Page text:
Verzone’s days still begin at 5 am, when she takes her dog, Isabella, for a walk on the beach. Back in her kitchen by 6:30, she lays out slabs of ganache that have been allowed to set for 48 hours and cuts them into smooth cubes that will become the rich, creamy centers of her chocolates. Each batch of ganache is infused with a puree of flavors—for example, blueberries and hyssop, an aromatic herb that grows in Verzone’s garden. Later in the morning, she dips each cube into molten chocolate.
She has no employees, although her husband manages her website (“He gets paid in chocolates,” she says). She works six days a week—three days at the stove, three at markets. “But the work doesn’t feel as time pressured as it used to,” she says. “I can take a break to walk the dog or pick blueberries.” On market days, she has time to chat and get to know her customers. And she’s nestled into her community. She’s helped Girl Scouts earn their candy-making badges, and when she develops a new recipe, neighbors taste-test the results for her. There’s just one downside to her success. “I have to put on mascara when I go to the grocery store,” she says. “Now I actually know people!”
From radiologist to Calamondin-cake queen
Very Florida, a little whimsical and all handmade: That’s the vibe Laurie Gutstein, 52, was going for when she exhibited at her first Fancy Food Show in Washington, D.C., in June. The biannual trade show for specialty food products is a big deal for food producers like Gutstein and attracts more than 17,000 people from all over the world. Gutstein was dressed for the three-day event in a head-to-toe orange outfit. Like her company’s aprons, tablecloths and banner, her clothes were chosen to match the color of the product she was promoting: calamondin, the tiny, prized citrus at the center of her three-and-a-half-year-old business, now called Calamondin Café (calamondincafe.com). The flavor is like a blend of kumquat, tangerine and yuzu, she told visitors, offering them samples of a pound cake laced with calamondin puree.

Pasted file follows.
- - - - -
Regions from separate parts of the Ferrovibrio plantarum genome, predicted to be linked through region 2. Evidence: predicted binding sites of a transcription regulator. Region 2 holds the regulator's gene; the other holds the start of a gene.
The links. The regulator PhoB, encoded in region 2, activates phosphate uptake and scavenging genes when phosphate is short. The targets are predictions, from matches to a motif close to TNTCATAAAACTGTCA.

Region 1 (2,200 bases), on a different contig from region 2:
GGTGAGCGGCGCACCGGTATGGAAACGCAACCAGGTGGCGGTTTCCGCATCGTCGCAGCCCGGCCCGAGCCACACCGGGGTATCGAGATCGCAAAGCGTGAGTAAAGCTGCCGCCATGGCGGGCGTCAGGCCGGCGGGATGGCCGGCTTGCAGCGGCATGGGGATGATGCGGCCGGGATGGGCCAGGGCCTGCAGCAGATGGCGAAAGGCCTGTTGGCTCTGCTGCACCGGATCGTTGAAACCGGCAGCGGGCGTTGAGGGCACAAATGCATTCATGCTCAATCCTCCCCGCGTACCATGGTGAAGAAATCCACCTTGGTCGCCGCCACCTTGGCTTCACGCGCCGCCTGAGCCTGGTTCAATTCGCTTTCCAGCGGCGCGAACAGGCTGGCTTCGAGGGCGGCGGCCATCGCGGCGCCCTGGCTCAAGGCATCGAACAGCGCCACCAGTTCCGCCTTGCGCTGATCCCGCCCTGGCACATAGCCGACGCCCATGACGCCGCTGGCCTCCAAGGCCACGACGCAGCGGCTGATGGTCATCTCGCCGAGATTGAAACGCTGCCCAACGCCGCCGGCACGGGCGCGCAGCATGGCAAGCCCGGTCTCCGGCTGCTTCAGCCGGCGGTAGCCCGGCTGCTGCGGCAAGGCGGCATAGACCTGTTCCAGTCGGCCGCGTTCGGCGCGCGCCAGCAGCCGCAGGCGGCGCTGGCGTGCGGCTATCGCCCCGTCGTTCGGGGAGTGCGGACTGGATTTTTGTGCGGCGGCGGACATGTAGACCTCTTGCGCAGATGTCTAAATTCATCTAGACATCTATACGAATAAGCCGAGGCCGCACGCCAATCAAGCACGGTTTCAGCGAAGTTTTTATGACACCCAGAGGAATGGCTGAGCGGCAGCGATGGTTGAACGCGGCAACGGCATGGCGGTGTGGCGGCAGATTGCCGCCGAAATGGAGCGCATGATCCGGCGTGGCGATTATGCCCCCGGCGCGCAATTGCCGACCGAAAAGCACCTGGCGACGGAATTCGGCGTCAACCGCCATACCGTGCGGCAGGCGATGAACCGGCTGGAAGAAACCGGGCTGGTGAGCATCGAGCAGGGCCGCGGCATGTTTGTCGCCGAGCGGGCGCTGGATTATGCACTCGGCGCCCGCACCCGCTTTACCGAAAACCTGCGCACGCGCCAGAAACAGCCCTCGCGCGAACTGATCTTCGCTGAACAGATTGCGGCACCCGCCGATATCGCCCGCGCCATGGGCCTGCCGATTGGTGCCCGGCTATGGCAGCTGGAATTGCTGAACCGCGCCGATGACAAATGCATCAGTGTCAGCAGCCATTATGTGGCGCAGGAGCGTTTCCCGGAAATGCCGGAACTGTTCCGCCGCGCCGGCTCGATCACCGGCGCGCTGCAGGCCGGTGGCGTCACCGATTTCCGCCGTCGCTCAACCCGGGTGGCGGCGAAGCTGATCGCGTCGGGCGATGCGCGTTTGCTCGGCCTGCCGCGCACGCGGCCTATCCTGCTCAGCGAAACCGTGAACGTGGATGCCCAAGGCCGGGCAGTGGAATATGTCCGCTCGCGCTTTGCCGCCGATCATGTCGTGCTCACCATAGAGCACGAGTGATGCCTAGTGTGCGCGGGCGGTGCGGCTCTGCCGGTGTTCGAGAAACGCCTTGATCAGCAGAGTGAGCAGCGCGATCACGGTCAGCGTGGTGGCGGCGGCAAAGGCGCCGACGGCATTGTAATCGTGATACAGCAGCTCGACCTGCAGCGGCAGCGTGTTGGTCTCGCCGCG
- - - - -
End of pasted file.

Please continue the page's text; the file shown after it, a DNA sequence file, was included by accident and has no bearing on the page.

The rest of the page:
Gutstein first encountered the rare fruit more than 20 years ago, in Florida, where her father and his friend Jack Spencer had planted calamondin trees in their gardens. Spencer made jam from the fruit and gave the recipe to Gutstein’s dad, who started making it for friends and relatives. Four years ago, Gutstein took over the family jam-making tradition, and for an Independence Day party in 2008, she baked the fruit into a cake, following a recipe that Spencer’s wife had created. “My friend Mary Lou took a few bites and gave me a where-has-this-been-all-my-life look. She liked it so much, she said I should start a business,” says Gutstein. “I decided she was right. You couldn’t buy calamondin cake or jam anywhere.”
Gutstein began researching the fruit between her shifts as a diagnostic teleradiologist (she works from home, analyzing medical X-rays transmitted over the Internet). She envisioned selling her cakes and the fresh fruit around the country. “But all citrus that leaves Florida must be dipped in a fungicide,” she says. “Since the peel is used in cooking, I wasn’t comfortable doing that.” It didn’t help that the fruit is so delicate, ithas to be hand-harvested with a pair of scissors. Gutstein decided to focus on growing calamondin to use in her cakes. In May 2009 she hired workers and planted 22 saplings on land she owned near her home, in Fort Myers. In the ensuing months, she tweaked the cake recipe more than 30 times. “I gave out samples to friends, my accountant, my bank manager,” she says. “They all gave me ‘the look.’ ” Encouraged by their responses, Gutstein, who is single, plowed “several years of pension contributions” into gearing up for business.